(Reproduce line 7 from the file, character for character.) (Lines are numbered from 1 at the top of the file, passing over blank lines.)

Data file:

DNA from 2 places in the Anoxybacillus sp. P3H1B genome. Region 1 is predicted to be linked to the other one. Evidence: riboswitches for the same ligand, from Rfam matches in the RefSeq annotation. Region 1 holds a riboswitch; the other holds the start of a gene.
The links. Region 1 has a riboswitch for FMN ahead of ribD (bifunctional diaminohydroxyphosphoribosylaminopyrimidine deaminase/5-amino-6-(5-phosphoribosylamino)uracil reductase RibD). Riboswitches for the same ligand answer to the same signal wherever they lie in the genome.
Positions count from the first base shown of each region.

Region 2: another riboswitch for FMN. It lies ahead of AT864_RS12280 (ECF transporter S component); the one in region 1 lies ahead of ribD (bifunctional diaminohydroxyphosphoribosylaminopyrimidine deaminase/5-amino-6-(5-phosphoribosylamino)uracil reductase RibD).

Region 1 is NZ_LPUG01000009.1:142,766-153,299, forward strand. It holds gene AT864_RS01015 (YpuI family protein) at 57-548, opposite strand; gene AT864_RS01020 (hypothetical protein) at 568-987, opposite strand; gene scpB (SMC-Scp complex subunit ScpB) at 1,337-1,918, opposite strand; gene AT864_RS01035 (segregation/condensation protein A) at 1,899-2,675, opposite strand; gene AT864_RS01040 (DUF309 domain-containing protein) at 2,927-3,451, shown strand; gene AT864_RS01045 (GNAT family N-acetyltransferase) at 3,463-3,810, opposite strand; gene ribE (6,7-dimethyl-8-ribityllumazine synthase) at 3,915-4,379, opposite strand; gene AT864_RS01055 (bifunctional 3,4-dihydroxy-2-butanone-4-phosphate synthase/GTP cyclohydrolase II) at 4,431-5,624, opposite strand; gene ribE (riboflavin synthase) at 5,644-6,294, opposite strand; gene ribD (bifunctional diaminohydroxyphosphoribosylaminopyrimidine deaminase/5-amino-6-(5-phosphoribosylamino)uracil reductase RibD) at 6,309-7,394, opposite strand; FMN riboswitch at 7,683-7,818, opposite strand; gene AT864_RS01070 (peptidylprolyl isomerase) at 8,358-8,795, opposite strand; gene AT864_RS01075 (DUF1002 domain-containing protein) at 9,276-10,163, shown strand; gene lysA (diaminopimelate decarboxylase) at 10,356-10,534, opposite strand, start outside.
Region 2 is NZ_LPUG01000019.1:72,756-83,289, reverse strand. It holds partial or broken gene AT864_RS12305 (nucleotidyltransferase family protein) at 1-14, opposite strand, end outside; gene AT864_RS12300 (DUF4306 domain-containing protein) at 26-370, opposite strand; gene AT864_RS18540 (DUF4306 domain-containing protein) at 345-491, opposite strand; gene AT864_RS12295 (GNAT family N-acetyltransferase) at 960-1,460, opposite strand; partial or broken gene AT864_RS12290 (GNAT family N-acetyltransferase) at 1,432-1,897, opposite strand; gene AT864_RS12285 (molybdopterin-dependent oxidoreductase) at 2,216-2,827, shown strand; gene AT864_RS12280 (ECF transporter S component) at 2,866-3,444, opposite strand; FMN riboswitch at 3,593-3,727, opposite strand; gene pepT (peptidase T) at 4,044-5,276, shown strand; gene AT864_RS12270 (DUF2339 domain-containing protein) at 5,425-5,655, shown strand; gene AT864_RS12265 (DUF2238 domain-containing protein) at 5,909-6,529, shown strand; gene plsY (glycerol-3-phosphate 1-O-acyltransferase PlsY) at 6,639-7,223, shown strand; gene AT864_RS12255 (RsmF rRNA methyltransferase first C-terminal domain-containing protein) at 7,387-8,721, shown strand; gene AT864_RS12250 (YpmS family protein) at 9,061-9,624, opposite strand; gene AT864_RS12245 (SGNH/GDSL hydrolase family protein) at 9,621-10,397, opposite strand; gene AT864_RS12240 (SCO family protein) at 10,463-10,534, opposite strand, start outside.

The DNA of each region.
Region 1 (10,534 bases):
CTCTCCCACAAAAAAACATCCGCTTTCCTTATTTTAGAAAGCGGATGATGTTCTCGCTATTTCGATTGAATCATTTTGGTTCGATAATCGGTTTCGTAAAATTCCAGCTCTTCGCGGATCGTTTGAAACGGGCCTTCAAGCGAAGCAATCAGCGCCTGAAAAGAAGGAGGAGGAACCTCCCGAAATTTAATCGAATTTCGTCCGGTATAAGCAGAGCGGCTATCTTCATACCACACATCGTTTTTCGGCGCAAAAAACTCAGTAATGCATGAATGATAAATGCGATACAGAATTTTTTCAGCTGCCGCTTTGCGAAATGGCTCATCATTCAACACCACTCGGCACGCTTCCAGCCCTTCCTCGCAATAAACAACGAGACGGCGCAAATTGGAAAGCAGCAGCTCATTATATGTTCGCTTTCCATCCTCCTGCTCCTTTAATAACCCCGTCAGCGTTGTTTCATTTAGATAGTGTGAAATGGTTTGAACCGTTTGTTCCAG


The DNA of each region.